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No new consoles announced at E3, mobile tech could influence future designs
[June 08, 2012]

No new consoles announced at E3, mobile tech could influence future designs

Jun 09, 2012 (San Bernardino County Sun - McClatchy-Tribune Information Services via COMTEX) -- The E3 2012 convention provided only a small glimpse of what the next generation of gaming consoles will look like, as the past week's industry show ended with only one of the big three console makers -- Nintendo -- providing any information on its next machine.

"This year's E3 was underwhelming as we got no major announcements, and Nintendo had a weak showing when it was expected to make a big splash," industry analyst Arvind Bhatia of Sterne Agee wrote in an email.

The E3 convention at Los Angeles Convention Center is one of the video game industry's biggest trade shows. Although this year's show lacked a big reveal for the future of gaming hardware, industry announcements seemed to indicate how the popularity of mobile "smart" devices may influence gaming machines.

"We expect industry headlines to be lackluster in the near term," Bhatia continued. "We expect next year's E3 to be much more exciting as we think MSFT (Microsoft) and SNE (Sony) will showcase their next-gen consoles then." The current generation of consoles has been around for more than half a decade. Microsoft's XBox 360 has been in stores since 2005, while the Nintendo Wii and Sony PlayStation 3 have both been around since 2006.

Within the past six years, the rise of Apple's iPhone and iPad as well as competing similar products, notably those running Google's Android operating system, have altered the consumer electronics industry.

Americans spent roughly $144 billion on consumer electronics in 2011, according to NPD Group. The tablet and e-reader segment accounted for nearly 11 percent of that money and its $15 billion in sales last year signified a doubling over 2010 levels.

Video game hardware represented nearly 6 percent of electronics sales last year, accounting for about $8 billion in sales.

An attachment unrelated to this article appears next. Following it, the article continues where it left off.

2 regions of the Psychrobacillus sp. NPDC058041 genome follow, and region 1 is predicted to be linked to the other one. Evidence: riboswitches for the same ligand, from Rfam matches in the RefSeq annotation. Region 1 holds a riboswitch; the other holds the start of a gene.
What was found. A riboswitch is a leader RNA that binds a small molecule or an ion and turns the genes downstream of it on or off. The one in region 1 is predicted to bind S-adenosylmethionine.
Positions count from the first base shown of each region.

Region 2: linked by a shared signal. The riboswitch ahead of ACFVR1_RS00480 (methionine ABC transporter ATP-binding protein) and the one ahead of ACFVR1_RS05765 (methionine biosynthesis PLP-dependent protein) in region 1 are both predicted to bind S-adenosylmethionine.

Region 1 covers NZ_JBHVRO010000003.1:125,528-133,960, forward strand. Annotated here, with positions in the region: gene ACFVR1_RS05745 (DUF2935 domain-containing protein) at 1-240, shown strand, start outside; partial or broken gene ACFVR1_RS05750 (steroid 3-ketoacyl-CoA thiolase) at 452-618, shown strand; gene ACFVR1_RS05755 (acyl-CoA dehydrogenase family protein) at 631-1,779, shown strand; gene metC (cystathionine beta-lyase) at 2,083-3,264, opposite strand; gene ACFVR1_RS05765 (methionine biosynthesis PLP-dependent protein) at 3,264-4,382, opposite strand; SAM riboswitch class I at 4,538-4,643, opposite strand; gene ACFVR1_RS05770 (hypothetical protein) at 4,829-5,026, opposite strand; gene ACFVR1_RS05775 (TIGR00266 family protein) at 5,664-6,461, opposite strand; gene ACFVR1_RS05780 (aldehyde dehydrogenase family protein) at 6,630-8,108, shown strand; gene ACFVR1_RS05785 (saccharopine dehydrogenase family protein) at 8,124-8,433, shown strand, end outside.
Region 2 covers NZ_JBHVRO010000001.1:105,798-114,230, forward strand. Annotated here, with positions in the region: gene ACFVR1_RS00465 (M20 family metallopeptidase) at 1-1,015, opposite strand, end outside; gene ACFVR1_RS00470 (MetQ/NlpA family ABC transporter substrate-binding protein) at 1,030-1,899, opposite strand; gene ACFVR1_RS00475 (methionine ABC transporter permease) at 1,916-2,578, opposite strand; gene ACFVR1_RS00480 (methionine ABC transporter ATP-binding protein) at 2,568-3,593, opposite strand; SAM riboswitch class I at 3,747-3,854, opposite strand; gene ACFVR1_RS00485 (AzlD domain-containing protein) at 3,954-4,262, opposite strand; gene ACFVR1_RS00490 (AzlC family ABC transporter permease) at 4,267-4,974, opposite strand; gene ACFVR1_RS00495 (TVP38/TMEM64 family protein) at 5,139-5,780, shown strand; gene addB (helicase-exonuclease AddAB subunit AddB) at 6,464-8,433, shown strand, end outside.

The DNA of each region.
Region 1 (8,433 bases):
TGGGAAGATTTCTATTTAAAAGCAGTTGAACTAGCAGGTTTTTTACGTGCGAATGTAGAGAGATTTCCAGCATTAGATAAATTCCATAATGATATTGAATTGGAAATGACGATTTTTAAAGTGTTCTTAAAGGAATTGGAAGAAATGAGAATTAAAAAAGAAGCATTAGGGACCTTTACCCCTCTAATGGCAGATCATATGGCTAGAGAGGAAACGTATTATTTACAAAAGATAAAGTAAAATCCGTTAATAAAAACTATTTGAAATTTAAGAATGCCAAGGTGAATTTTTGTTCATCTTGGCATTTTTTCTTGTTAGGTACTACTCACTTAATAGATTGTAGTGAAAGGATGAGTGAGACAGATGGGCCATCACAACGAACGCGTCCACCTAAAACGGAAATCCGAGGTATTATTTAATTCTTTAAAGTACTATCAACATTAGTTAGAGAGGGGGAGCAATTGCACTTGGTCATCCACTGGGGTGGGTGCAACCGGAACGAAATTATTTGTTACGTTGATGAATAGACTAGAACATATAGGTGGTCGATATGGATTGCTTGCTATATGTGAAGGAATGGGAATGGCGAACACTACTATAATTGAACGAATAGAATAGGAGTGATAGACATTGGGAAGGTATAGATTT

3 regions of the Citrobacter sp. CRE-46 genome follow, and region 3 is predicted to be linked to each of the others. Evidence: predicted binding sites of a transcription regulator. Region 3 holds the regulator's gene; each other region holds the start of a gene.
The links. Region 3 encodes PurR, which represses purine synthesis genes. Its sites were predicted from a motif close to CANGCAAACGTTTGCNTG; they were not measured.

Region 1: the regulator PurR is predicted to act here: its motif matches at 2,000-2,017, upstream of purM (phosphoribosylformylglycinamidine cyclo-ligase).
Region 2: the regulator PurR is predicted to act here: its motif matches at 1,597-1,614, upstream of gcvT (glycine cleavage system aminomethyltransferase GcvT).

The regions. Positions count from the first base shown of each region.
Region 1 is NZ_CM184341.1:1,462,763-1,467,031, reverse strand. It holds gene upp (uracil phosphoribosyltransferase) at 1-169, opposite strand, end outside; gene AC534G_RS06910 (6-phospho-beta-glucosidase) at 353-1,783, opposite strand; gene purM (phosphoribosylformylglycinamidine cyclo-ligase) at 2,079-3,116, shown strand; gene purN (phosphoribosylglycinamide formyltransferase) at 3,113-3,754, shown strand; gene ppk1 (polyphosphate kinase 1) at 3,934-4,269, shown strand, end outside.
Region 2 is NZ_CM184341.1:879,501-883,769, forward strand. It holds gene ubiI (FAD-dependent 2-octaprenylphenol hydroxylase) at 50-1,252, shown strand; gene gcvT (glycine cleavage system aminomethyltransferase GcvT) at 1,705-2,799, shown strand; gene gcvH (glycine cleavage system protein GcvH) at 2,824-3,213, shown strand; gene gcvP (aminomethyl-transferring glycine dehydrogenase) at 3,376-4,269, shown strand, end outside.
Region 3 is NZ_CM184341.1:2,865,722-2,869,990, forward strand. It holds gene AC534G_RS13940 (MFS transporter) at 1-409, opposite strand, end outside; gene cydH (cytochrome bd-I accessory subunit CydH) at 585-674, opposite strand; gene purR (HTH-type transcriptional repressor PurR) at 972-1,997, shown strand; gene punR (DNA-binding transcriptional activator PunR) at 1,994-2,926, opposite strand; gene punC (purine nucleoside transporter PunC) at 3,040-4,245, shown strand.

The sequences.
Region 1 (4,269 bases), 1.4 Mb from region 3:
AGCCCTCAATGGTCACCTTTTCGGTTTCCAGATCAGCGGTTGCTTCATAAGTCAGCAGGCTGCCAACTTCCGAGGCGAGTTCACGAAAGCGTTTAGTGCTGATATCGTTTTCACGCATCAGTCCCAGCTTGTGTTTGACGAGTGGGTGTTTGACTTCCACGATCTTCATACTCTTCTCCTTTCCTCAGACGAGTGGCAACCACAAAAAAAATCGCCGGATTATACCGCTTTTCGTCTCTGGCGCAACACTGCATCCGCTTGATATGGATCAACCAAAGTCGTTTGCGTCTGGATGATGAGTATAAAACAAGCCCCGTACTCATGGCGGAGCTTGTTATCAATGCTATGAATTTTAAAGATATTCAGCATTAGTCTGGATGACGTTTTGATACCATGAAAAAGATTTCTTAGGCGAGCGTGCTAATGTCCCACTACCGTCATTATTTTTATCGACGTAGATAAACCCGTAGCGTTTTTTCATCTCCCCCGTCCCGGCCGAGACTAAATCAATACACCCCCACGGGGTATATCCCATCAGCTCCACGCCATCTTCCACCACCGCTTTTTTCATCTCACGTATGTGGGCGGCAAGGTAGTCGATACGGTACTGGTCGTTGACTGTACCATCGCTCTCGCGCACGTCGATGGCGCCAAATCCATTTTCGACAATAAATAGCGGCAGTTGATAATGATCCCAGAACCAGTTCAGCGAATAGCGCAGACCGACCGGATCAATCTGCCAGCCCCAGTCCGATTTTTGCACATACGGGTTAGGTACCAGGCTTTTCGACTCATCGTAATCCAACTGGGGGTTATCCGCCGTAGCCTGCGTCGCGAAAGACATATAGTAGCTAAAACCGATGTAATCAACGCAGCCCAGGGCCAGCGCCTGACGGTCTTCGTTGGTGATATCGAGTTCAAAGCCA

It's not clear that gaming consoles are in direct competition with mobile devices. Both types of products can play games, but console games are much more complex and detailed than the casual games found sold to mobile users, such as "Angry Birds." But what is evident is the influence that features common on mobile devices, especially touchscreens, are having on game hardware.

The Wii U's signature feature is its tablet-style controller that gives players a touchscreen, surrounded by old-school controller buttons, to hold in their hands.

A tablet-style controller, in the words of Nintendo executives and game developers supporting the Wii U, can make it easier for players to focus on a game.

The idea is that a touchscreen will enable players to access in-game information like level maps and in-game inventories without having to pause the gaming experience.

"I think the immersion is better," said Ans Beaulieu, a producer for WB Games team in Montreal while showing a new version of 2011's hit "Batman: Arkham City" that is being re-worked for the Wii U.

Neither Microsoft nor Sony revealed details of a new console at E3, but some of those companies' announcements also reflected the influence of mobile technology.

Sony announced plans to share gaming content with smart phone makers HTC via a platform called "PlayStation Mobile," which was previously called PlayStation suite.

Microsoft's major announcement for E3 is a planned service called "SmartGlass." Instead of creating a tablet controller like Nintendo did, Microsoft plans to make the XBox 360 compatible with smartphone and tablets using Apple, Android or Windows operating systems.

SmartGlass will be compatible with games but also movies and television programs streamed over the XBox Live online service, Microsoft announced.

"The Xbox smart glass initiative is going to be a big deal, as it will allow consumers to access the Internet on their televisions without buying an Internet capable TV," analyst Michael Pachter said in an email.

"We're all comfortable surfing the web with smart devices, but being able to project a YouTube video on the TV is a big deal, and ultimately, the Smart Glass/Xbox combination will serve as the cable box," he continued.

Reach Andrew via email, call him at 909-483-8550, or find him on Twitter @InlandBizz.

___ (c)2012 the San Bernardino County Sun (San Bernardino, Calif.) Visit the San Bernardino County Sun (San Bernardino, Calif.) at Distributed by MCT Information Services

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